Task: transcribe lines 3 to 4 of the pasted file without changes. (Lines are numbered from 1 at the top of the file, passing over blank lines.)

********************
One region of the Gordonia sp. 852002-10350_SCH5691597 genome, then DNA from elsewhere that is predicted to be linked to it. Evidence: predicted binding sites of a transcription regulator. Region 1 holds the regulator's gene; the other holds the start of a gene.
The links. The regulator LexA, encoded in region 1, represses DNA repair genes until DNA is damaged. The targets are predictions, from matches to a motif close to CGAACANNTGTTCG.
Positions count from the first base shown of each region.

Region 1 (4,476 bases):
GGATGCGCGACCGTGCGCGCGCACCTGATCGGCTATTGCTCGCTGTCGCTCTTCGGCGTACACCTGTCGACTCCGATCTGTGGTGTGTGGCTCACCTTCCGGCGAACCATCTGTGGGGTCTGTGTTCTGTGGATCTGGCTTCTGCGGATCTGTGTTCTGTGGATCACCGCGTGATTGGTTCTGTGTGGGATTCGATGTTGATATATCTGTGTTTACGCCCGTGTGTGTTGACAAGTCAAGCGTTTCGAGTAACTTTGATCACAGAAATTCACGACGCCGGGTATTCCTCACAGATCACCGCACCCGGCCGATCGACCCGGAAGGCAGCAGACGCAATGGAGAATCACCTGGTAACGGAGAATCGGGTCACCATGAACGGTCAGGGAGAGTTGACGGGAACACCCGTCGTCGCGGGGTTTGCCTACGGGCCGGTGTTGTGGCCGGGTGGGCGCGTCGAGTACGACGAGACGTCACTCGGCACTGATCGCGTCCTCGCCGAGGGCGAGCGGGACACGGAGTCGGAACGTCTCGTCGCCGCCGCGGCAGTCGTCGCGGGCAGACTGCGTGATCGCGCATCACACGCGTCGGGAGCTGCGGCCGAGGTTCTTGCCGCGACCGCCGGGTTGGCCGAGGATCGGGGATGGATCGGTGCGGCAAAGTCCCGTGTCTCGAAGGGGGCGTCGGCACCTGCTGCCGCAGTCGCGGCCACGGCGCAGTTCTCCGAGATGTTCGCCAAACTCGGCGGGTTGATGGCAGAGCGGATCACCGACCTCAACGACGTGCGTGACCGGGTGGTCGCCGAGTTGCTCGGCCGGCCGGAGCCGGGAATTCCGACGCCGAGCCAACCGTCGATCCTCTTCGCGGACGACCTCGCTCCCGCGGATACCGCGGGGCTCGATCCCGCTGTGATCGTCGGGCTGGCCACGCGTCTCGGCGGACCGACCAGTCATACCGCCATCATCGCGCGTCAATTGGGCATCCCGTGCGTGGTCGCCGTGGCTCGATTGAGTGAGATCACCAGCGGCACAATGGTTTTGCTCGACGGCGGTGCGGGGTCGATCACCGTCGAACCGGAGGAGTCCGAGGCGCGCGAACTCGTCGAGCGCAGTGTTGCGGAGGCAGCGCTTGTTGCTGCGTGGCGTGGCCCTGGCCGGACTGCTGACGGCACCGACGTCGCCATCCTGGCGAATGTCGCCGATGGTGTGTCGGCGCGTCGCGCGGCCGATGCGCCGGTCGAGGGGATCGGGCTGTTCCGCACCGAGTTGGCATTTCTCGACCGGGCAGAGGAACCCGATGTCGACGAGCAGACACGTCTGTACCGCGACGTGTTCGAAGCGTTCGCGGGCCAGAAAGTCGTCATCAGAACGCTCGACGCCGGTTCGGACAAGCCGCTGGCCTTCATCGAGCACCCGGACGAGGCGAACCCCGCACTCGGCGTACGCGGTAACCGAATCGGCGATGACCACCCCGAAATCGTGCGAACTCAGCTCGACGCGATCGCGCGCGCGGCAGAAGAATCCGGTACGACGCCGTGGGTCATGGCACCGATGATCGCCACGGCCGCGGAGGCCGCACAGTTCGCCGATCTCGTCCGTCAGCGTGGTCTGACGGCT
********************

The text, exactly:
Positions count from the first base shown of each region.

Region 1 (4,476 bases):